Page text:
Once the group is established, you can send data to the group by calling DirectPlay8Peer.SendTo, with the idSend parameter set to the group ID. DirectPlay will call all group members' DirectPlay8Event.Receive method with the data.

To remove a player from a group, call DirectPlay8Peer.RemovePlayerFromGroup. DirectPlay will call the session members' DirectPlay8Event.AddRemovePlayerGroup method with the player's ID.

Finally, when you no longer need the group, you can destroy it by calling DirectPlay8Peer.DestroyGroup. DirectPlay will call all session members' DirectPlay8Event.DestroyGroup method with the group ID.

 

1.3.1.8.  退出会话

To leave a session, terminate the connection by calling DirectPlay8Peer.Close. Microsoft® DirectPlay® will call the session members DirectPlay8Event.DestroyPlayer method with the lPlayerID parameter set to the player's ID.

If you are the session host, leaving also terminates the session unless you configured the session to allow host migration. See Host Migration for details.

 

1.3.1.9.  结束会话

When the session is over, the host should terminate the session by calling DirectPlay8Peer.TerminateSession. This method terminates the session even if host-migration is enabled. Microsoft® DirectPlay® will notify all session members by calling their DirectPlay8Event.TerminateSession method. You should then perform any necessary cleanup. To start another session, you must first call DirectPlay8Peer.Close, and then DirectPlay8Peer.RegisterMessageHandler.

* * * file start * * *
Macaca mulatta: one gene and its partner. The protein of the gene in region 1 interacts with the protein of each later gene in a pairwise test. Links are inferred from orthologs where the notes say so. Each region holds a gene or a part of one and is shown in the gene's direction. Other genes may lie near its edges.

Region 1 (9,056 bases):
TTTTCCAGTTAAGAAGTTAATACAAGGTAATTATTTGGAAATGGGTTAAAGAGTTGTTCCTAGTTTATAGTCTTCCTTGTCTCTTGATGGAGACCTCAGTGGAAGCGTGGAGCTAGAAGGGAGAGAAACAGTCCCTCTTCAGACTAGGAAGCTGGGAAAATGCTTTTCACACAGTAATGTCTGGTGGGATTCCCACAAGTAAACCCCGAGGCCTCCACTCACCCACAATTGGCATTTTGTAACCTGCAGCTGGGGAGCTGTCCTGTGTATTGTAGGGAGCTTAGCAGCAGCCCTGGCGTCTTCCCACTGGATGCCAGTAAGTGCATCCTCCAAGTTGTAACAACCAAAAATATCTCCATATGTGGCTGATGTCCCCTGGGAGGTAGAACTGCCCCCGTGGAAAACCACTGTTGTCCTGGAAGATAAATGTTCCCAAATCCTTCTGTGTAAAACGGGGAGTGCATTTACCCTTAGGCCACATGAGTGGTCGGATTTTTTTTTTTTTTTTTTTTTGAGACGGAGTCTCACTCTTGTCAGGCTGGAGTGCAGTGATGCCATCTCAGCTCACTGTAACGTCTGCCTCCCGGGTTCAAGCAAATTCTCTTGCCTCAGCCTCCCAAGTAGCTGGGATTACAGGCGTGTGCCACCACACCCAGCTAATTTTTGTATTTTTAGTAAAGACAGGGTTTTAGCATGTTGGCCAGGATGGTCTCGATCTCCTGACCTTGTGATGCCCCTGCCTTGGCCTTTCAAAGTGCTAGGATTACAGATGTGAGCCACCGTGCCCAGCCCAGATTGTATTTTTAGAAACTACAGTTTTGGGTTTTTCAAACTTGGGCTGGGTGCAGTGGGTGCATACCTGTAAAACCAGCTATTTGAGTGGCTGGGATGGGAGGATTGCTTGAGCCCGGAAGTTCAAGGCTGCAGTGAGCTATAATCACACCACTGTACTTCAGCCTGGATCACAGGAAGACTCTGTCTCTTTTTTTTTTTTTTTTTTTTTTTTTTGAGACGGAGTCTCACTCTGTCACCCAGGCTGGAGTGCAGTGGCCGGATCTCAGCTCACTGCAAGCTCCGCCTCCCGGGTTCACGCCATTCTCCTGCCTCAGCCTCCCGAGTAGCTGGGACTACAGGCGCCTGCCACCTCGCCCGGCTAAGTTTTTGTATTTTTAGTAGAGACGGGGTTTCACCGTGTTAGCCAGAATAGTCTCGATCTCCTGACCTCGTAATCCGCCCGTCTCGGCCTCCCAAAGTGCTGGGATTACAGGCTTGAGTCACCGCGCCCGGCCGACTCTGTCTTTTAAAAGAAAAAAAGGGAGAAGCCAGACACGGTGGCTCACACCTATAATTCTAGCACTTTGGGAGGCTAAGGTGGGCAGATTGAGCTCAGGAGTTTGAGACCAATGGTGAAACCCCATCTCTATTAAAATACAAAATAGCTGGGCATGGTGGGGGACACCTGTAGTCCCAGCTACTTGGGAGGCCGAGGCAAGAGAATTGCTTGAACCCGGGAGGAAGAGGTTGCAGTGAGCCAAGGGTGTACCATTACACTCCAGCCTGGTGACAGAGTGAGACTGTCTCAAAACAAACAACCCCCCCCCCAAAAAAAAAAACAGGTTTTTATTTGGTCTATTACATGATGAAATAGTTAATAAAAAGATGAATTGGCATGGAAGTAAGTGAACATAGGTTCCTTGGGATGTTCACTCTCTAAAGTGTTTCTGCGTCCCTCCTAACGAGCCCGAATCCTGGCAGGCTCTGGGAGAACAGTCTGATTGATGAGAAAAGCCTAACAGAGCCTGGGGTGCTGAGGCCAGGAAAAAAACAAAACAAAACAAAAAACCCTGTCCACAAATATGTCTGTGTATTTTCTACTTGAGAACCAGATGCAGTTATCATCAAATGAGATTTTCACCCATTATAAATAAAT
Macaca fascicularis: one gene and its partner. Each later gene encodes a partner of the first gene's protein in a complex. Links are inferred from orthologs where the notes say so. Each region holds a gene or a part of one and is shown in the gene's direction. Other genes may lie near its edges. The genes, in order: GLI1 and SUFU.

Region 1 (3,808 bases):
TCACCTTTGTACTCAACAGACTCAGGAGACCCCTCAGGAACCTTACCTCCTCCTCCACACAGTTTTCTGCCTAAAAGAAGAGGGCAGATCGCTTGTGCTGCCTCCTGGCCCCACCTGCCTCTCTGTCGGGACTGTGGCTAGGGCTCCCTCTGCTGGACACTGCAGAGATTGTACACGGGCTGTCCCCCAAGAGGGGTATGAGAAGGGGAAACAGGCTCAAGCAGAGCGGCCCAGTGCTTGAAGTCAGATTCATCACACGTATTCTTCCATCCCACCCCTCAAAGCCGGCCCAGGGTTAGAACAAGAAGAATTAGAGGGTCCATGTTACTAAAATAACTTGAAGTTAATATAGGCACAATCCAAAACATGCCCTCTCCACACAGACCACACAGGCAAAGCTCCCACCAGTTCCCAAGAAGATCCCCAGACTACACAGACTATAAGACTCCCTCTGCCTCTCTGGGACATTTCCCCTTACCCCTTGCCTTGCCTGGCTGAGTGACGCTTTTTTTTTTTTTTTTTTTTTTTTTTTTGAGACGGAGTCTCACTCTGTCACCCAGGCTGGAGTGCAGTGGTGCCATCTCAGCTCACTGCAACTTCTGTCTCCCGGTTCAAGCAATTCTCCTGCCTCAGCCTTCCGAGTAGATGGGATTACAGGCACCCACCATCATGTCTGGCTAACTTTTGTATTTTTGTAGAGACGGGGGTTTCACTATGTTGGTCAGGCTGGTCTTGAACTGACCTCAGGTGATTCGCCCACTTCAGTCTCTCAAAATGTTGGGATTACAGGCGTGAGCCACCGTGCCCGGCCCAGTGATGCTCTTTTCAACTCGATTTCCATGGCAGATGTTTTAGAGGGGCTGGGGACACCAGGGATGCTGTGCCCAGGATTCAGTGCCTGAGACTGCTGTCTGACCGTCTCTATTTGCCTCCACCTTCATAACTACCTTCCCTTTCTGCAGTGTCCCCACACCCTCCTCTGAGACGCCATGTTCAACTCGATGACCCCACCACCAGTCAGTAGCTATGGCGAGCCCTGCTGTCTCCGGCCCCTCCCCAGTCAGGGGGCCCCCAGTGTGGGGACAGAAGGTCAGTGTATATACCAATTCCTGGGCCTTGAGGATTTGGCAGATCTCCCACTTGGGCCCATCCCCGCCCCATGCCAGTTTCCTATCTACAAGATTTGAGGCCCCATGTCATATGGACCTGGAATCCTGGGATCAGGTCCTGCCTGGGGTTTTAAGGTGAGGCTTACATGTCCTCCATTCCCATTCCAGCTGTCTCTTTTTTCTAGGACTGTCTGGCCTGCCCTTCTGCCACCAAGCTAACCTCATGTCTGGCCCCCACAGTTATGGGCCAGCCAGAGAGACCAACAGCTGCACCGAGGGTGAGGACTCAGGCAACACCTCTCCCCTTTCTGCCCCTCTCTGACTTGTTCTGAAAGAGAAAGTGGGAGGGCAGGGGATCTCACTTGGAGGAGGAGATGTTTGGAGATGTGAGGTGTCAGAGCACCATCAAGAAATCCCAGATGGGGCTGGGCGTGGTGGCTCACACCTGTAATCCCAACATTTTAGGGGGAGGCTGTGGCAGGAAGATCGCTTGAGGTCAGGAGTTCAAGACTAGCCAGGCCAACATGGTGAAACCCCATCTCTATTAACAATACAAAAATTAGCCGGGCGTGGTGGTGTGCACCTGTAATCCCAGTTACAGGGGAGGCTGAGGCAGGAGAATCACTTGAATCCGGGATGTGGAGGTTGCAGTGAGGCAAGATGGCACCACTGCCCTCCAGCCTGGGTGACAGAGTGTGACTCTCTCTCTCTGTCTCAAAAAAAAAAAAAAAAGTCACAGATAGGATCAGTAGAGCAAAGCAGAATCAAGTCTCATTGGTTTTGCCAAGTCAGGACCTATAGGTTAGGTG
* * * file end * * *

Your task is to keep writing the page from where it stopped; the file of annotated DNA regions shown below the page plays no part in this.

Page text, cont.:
If you registered your application as available for connection by calling DirectPlay8LobbiedApplication.SetAppAvailable a lobby client can offer to connect you to a new session by calling your DirectPlay8LobbyEvent.Connect method. You must have first called DirectPlay8Peer.Close and DirectPlay8.RegisterMessageHandler.

 

1.3.2.    客户机/服务器会话

A client/server session consists of a collection of players, or clients, connected to a central server. As far as Microsoft® DirectPlay® is concerned, a client has no knowledge of any other clients, only the server. The messaging needed to run the game is between the individual clients and the server. DirectPlay does not provide direct client-to-client messaging, as it does for peer-to-peer sessions.

A client/server session requires two distinctly different applications.

¨         The server application runs on a remote server. At a minimum, it serves as a central messaging hub and game host. The server must receive and handle all incoming messages from the clients, and send appropriate messages back out. Any transfer of data from one client to another must be handled by the server application.

¨         A client application runs on each players' computer. The primary function of this application is to handle the UI, and keep the player's game state synchronized with the server.

There are certain aspects of the session that can be handled by only one of these applications. For instance, updating a player's video display can only be done by the client application. However, many aspects of the processing needed to maintain the game universe can, at least in principle, be done by either application. Writing an effective client/server game requires some careful consideration of how to divide the processing chores between the two applications.

This document describes the basic principles of client server games, and outlines how to implement client and server applications.

 

1.3.3.    DirectPlay Lobbies

A client/server game can be launched through a lobby, or directly by the server application.

The Server Application

Client/server games are often arranged through lobbies. The most straightforward way to launch the server is to implement it as a lobbyable application. This approach provides a way to launch the server, and supports communication between server and lobby during the course of the session. See DirectPlay Lobbies for further discussion.